Breed: Leghorn chicken
Origin: The original Leghorn chicken came from Italy, according to The Standard of U.S. Perfection, but the breed’s many sub-varieties originated or were developed in England, Denmark and America. The different varieties of Leghorns were admitted to the Standard between 1874 (Single-Comb Browns, White, and Blacks) and 1933 (Rose-Comb Light and Rose-Comb Dark).
Large Fowl: Single Comb (Brown, White, Black, Buff, Columbian, Dark Brown, Light Brown) Rose Comb (Brown, White, Light, Dark) Red-Tailed Red, Black-Tailed Red
Bantam: Black, Dark Brown, Silver, Buff, Light Brown, White
Temperament: Active. Females are non-sitters.
Egg Color: White
Egg Size: Large
Laying Habits: Very productive. 200-250 eggs would make a good year.
Skin Color: Yellow
Large Fowl Size: Rooster, 6 pounds; Cockerel, 5 pounds; Hen, 4.5 pounds; Pullet, 4 pounds.
Bantam Size: Rooster, 26 ounces; Cockerel, 24 ounces; Hen, 22 ounces; Pullet, 20 ounces.
Standard Description: Leghorn chickens comprise a group characterized by great activity, hardiness, and prolific egg-laying qualities. The females are non-sitters, very few of them exhibit a tendency to broodiness. Aside from the manifold points of beauty in type and color found in all varieties of Leghorn chickens as exhibition specimens, their excellent productive qualities are valuable assets of the breed. Breeders, exhibitors, and judges should pay regard to the Standard weight of Leghorn chickens.
Comb: Male: Single; fine in texture, of medium size, straight and upright, firm and even on head, having five distinct points, deeply serrated and extending well over the back of head with no tendency to follow the shape of the neck; smooth and free from twists, folds or excrescences. Rose; medium sire, square in front, firm and even on head, tapering evenly from front to rear and terminating in a well-developed spike that extends horizontally well back of the head; flat, free from hollow center and covered with small, rounded points.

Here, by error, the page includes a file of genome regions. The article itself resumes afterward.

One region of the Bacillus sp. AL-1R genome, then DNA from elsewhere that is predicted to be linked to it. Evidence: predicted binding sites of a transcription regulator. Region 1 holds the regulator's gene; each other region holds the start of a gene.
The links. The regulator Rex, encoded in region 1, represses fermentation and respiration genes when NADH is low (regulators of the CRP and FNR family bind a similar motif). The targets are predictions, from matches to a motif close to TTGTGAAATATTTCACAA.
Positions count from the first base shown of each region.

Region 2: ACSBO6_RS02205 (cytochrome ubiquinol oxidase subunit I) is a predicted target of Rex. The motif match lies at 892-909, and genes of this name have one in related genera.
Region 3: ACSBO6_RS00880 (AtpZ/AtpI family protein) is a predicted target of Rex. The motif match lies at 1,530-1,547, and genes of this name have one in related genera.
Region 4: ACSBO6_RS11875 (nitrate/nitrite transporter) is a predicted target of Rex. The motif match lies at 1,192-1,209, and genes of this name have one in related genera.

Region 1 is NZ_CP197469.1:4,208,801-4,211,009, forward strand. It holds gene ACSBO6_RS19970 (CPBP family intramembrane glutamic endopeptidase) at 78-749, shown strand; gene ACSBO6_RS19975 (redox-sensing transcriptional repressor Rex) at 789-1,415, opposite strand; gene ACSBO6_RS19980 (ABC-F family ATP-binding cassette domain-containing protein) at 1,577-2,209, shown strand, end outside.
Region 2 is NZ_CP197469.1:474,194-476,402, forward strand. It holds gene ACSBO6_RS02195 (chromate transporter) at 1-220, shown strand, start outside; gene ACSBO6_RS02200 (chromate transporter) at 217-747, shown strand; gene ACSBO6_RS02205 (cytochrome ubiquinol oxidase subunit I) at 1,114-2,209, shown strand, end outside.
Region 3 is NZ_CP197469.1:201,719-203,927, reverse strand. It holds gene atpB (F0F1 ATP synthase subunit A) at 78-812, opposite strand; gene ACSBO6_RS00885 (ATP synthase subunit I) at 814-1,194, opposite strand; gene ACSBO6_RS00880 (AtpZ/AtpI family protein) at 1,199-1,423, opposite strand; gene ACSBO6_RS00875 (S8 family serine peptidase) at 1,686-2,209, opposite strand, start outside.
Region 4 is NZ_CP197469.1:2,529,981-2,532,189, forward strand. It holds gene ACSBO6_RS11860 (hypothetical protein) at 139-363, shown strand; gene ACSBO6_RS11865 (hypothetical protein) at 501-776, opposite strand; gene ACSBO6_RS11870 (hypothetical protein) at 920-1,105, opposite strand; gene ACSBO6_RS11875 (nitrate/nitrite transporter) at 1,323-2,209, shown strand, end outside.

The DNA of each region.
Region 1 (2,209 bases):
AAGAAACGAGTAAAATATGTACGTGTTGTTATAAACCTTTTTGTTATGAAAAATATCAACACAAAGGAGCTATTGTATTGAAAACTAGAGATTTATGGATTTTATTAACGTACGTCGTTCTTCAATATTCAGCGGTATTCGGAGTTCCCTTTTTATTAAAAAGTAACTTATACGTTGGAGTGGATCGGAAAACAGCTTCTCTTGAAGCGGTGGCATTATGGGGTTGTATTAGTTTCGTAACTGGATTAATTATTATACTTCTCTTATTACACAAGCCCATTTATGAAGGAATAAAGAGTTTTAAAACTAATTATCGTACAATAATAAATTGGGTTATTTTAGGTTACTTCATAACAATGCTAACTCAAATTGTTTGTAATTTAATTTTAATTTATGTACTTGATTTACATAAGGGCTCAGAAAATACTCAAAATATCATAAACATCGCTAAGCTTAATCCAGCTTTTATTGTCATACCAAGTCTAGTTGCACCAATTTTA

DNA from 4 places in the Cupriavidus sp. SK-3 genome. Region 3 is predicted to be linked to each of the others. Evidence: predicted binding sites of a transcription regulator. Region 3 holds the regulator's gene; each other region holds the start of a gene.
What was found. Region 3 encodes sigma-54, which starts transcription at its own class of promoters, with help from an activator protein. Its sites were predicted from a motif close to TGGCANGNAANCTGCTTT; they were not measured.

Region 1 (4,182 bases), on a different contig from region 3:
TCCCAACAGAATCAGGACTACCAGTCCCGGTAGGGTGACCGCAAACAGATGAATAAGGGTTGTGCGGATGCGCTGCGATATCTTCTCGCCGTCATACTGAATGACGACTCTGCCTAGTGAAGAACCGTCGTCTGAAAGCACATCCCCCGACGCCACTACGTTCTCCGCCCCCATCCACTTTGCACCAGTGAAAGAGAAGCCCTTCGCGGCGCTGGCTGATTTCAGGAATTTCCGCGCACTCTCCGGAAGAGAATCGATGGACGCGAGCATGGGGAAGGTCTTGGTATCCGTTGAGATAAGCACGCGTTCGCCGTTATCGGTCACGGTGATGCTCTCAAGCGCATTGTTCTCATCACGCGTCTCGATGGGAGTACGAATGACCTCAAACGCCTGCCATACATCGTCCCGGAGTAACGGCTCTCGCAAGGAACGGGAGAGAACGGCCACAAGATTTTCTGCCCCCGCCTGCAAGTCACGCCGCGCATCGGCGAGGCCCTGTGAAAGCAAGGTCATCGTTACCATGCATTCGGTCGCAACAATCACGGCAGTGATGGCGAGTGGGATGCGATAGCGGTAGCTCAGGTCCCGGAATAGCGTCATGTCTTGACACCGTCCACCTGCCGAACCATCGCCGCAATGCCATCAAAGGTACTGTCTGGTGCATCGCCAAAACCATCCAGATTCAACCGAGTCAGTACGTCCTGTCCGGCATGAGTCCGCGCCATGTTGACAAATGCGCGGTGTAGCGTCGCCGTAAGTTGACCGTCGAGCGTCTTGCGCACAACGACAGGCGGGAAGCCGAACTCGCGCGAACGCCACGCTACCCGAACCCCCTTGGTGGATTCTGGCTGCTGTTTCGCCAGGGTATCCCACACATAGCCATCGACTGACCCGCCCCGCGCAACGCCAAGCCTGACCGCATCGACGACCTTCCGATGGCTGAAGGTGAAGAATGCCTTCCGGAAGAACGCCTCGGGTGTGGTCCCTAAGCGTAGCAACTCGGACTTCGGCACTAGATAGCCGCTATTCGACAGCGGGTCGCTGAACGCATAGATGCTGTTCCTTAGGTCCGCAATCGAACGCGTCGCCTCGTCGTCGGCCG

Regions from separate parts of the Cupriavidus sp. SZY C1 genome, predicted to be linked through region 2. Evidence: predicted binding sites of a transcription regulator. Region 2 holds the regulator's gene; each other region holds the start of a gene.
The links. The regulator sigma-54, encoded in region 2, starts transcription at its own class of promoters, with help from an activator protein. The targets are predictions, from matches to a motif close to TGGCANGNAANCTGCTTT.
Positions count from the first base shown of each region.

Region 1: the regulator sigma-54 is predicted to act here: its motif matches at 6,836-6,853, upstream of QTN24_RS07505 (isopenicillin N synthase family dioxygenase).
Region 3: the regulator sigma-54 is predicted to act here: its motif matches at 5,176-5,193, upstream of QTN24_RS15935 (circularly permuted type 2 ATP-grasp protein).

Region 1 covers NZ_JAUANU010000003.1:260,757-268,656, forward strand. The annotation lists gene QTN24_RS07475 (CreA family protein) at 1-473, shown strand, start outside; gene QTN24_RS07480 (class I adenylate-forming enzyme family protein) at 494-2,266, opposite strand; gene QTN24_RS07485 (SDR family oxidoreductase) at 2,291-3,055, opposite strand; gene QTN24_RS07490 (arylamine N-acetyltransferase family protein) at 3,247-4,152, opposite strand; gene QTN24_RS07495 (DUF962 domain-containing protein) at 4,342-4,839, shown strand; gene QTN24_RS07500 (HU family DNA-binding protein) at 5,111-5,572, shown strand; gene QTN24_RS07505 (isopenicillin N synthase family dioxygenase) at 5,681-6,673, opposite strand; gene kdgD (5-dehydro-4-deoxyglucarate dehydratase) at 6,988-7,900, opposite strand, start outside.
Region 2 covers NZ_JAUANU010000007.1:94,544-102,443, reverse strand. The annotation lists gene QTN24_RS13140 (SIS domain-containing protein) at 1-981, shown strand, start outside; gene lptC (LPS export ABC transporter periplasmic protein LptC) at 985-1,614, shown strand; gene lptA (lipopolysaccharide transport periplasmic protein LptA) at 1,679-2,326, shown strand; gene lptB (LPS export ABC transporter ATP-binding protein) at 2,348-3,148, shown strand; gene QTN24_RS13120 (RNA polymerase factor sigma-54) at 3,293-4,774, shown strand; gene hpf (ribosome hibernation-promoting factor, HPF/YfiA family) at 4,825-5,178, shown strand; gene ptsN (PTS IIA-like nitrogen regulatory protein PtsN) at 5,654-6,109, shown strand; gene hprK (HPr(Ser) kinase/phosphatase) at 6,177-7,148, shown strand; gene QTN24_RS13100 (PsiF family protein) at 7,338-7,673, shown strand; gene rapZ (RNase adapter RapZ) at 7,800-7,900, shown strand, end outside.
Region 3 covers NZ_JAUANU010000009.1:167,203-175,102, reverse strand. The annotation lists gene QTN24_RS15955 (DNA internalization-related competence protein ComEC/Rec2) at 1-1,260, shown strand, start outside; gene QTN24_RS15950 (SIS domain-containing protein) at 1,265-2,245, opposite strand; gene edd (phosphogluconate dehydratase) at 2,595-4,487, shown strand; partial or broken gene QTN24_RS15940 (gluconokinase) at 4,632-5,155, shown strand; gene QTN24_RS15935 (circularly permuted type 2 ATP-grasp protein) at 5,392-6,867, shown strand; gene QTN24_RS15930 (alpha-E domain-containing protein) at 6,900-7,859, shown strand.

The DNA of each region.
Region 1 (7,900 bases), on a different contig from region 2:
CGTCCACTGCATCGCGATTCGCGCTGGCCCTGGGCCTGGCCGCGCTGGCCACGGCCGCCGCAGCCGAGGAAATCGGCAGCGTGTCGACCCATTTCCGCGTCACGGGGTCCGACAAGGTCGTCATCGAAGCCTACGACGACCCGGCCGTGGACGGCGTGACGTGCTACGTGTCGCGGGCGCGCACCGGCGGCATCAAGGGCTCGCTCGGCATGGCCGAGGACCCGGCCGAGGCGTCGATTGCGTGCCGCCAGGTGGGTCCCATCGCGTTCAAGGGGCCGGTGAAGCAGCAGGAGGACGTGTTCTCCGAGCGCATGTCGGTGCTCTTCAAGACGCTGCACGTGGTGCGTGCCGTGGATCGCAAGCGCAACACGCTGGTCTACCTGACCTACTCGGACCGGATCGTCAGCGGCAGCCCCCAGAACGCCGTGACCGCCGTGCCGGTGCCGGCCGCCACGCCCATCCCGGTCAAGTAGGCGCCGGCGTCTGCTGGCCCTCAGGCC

Popular Use: Eggs, meat, and exhibition
It really isn’t a Leghorn chicken if it: Is a brown egg layer, has red covering more than one-third the surface of ear-lobes in cockerels and pullets and more than one-half in cocks and hens; males and females more than 20 percent above or below standard weights.
Leghorn Chicken Owner Quotes:
“It is the most chicken-looking chicken.” — Ken Mainville, Backyard Poultry, August-September 2013.
“The Leghorn chicken is one of my favorite chicken breeds. I have had both White and Brown Leghorns. They are hardy, curious birds with tons of personality. They reliably produce large white eggs and are some of the best layers in my flock. When no one else is producing, my Leghorns are still going strong.” – Pam Freeman at Pam’s Backyard Chickens
Promoted by: Fowl Play Products
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